When you are poor, do not know the national language of the country you are occupying, and are stuck in your apartment, it is best to knit socks.
(They're done! See? I'm so happy with them, they fit better than the other pair I knit for myself and they're super warm, not so long that they bunch up.. I think I'll be making more like these.)
Also a good skill to acquire once the nights get really cold. And they have.
Someone told us today that Korean winters are very dry (it's been very dry the past four or five days) and pretty temperate.
Which is not what we read on the internet...
Although, so far, we've found that it's inadvisable to listen to internet advice regarding Korea. At all. (Probably a useful life lesson overall)
Upon moving here, we have found the following:
- You can purchase almost anything in Korea -- including most food items. The only exception being deodorant, which is not impossible to find, but is difficult to find and $20.00/stick once you do find it.
- Most people who will take the time to spend hours online making lists of what you should and should not bring to Korea are the sort of people who would rather spend hours online complaining than go taste the awesome local food (not counting Lotteria), get to know the local grocery store (there's a pretty funny Western section), or make friends.
- Dave's ESL Cafe.. not the best introduction to Korea if you're coming here with a level head, expecting the unexpected and planning to go with the flow and enjoy yourself. It is the best, however, if you want to complain, gripe, and wallow over Reese's peanut butter cups.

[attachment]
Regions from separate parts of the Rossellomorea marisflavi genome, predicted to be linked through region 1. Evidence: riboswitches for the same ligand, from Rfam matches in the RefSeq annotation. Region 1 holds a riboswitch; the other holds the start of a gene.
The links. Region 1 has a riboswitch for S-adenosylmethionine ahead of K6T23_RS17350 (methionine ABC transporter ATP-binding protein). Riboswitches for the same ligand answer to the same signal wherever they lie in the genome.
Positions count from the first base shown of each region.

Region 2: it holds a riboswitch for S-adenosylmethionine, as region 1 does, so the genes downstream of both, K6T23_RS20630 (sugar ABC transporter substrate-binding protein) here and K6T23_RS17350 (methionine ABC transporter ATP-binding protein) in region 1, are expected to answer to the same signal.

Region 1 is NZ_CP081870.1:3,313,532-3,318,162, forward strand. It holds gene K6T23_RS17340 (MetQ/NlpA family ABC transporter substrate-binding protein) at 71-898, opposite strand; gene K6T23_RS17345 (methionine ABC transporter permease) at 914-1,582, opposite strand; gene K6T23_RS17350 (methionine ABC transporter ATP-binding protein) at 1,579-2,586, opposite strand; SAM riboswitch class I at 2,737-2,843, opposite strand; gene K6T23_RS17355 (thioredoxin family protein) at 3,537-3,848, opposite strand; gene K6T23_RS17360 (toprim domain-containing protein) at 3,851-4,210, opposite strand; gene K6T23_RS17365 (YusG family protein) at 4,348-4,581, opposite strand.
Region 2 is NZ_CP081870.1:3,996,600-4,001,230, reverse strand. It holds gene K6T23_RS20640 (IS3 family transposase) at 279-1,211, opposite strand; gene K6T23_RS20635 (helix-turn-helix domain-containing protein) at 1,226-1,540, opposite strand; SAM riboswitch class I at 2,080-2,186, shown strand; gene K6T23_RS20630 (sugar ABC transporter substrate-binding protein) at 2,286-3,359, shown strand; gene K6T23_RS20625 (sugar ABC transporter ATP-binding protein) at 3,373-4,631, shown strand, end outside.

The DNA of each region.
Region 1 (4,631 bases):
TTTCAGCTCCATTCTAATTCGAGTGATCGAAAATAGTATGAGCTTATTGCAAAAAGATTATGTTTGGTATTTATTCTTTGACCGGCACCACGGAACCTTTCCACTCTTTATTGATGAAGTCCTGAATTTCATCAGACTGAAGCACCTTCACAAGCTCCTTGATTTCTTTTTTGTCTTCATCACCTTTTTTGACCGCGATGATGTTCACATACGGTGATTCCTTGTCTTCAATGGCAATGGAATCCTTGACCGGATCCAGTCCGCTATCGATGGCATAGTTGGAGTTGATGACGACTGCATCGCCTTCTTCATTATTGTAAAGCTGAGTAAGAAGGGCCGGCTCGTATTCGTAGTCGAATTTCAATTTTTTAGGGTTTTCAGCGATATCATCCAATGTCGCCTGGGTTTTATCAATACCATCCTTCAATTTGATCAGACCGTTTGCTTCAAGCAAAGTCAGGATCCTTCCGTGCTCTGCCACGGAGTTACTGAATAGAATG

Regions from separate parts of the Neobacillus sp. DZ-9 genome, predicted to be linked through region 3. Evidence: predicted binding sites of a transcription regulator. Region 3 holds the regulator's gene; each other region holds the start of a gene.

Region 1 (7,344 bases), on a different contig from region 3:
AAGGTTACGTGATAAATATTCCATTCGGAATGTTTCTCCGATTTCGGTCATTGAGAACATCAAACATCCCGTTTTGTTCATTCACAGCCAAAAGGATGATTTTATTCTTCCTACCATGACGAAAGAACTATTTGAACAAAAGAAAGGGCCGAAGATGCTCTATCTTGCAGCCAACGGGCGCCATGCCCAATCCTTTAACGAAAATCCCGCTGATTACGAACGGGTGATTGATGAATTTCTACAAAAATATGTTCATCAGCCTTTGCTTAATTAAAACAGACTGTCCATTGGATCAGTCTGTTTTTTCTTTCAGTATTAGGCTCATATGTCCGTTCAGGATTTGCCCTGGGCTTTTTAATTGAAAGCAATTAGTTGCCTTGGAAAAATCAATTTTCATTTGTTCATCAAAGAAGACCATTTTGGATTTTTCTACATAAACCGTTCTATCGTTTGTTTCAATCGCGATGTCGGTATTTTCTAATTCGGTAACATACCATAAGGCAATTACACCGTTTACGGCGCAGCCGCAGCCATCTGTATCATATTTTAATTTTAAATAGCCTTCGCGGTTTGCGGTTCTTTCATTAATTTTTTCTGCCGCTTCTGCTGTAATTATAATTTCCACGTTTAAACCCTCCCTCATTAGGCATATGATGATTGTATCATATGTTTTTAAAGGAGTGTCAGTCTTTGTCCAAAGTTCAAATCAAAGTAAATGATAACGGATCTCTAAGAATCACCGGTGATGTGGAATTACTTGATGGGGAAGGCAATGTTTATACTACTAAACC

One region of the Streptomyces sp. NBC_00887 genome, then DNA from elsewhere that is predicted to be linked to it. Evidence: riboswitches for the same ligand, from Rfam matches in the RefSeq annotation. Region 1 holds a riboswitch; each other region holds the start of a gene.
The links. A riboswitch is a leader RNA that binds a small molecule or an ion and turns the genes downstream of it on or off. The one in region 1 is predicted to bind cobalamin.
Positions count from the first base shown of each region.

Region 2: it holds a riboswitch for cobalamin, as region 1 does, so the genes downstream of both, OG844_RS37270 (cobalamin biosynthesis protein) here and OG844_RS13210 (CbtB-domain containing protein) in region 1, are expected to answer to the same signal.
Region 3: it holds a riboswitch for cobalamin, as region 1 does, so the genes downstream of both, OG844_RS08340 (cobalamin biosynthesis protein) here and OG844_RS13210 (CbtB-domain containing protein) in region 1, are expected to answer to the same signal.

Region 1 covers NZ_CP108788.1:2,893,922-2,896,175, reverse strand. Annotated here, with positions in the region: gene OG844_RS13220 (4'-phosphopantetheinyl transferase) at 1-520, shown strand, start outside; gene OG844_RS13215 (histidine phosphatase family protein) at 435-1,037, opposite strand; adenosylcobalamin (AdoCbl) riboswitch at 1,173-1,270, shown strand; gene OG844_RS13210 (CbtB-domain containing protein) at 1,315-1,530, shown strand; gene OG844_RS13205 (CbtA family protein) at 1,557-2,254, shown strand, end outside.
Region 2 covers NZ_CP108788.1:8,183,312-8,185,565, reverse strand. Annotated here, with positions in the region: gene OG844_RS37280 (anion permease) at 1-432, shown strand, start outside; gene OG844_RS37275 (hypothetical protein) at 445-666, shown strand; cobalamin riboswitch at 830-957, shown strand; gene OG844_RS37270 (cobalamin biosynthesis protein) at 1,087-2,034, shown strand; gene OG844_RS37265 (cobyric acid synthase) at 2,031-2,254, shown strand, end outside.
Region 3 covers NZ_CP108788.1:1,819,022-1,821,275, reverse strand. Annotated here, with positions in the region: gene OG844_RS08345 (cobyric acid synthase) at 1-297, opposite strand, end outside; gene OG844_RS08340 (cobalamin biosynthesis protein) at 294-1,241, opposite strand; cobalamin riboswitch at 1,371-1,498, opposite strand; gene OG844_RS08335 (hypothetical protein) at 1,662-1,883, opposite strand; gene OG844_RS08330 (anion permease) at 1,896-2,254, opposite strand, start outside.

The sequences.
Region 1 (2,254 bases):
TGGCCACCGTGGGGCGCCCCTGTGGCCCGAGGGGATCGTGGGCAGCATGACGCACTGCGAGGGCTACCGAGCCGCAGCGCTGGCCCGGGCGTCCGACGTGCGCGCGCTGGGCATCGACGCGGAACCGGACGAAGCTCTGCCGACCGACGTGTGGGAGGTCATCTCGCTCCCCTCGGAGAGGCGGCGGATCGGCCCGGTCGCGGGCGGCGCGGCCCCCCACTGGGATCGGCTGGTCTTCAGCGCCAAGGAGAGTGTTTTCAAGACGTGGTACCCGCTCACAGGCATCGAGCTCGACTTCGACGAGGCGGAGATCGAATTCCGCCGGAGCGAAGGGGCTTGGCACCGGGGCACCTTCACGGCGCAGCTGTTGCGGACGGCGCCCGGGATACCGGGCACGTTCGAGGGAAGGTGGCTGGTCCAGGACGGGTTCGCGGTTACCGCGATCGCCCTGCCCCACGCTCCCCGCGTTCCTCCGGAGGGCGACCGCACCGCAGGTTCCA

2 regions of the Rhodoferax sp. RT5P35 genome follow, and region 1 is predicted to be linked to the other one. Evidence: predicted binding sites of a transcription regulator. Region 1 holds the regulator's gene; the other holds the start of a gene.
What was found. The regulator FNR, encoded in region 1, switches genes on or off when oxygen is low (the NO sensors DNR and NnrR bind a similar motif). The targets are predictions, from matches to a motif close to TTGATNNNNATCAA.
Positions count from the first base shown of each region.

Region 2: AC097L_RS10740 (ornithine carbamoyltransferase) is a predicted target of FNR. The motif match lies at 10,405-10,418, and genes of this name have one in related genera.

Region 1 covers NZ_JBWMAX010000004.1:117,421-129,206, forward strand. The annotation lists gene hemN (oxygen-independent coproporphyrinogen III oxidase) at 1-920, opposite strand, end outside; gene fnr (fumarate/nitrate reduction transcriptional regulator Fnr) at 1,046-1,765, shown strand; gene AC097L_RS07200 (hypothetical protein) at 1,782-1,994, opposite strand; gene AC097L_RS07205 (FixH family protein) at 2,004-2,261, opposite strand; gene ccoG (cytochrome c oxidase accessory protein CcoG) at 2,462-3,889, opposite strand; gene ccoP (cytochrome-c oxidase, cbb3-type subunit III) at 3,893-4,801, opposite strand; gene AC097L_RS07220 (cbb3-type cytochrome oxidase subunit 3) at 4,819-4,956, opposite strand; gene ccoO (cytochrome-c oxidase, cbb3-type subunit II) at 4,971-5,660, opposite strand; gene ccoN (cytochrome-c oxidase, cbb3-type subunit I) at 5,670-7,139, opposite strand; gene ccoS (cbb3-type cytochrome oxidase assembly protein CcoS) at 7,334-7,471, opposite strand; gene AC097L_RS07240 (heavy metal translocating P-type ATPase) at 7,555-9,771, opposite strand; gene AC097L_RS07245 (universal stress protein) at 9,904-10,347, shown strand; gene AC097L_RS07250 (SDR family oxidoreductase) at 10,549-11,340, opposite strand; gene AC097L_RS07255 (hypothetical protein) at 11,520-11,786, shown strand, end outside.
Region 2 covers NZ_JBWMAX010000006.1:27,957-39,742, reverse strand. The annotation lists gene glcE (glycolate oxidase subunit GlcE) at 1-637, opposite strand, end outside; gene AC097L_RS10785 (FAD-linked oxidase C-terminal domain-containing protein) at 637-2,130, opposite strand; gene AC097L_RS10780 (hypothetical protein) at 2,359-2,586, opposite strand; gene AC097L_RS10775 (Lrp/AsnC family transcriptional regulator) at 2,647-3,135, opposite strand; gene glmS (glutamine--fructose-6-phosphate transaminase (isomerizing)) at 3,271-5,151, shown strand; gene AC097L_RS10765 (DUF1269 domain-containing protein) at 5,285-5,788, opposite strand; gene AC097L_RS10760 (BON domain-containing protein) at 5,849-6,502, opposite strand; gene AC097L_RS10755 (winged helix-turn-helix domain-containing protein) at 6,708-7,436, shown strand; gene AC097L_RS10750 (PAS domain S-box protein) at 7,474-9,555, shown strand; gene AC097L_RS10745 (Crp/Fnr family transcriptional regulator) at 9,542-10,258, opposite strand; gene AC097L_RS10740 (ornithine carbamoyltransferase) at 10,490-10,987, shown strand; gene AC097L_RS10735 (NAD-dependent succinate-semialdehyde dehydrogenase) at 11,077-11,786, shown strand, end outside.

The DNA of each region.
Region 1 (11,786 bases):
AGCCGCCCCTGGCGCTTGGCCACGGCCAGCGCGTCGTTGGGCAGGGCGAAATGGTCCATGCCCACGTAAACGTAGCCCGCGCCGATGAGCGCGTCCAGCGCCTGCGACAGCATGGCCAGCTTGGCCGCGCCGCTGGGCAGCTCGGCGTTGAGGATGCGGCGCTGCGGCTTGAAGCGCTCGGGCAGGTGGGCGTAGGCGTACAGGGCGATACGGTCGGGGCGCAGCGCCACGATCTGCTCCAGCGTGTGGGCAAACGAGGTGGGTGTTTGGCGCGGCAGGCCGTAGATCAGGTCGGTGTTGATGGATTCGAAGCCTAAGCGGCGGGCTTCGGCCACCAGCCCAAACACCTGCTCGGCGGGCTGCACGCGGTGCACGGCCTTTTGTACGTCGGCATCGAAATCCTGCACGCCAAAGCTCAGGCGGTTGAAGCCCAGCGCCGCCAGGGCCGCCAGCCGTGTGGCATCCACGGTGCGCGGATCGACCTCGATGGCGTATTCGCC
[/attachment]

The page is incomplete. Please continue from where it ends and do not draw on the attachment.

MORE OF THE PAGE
Really, we've found out quite a few things. But those have bowled us over the most. We could have packed more clothes!
Other foreigners coming to Korea: Please do not go to Dave's ESL Cafe. They will have you pack a down comforter and lug a ton of oatmeal.
We didn't pack a down comforter. But it was highly suggested.
Anyway, other things we've come to find:
- Not all bowl noodles are delicious. So, pick your favorites.
- Is it calamari if the suction cups are still attached? Oh, well, it's still delicious.
- Chicken (takkogi) on a stick -- amazing.
- Corn Flight is not the same as Corn Flakes.
- That butter that won't melt no matter what you do is actually Korean Margarine. Stay away from Korean Corn Margarine. The butter is $4.00/cup but it's also worth it. It will actually melt, a nice quality to find in butter.
- The local grocery store is cheaper than the convenience store (this is true in America too, so I don't know why we didn't realize it sooner..) and the local grocery store is also cheaper than the Lotte (Loht-tay) Mart, which is cool because of it's sparkly new things and it's three levels (they have these big conveyer belt ramps that your cart is magnetized to stick to and they take you to the second and third floors!), but not worth the price. Although they do have bagels...
We've learned lots of other stuff, too, but the list would get too long and my bowl noodles are getting cold. They're spicy beef flavored and they are awesome. Look.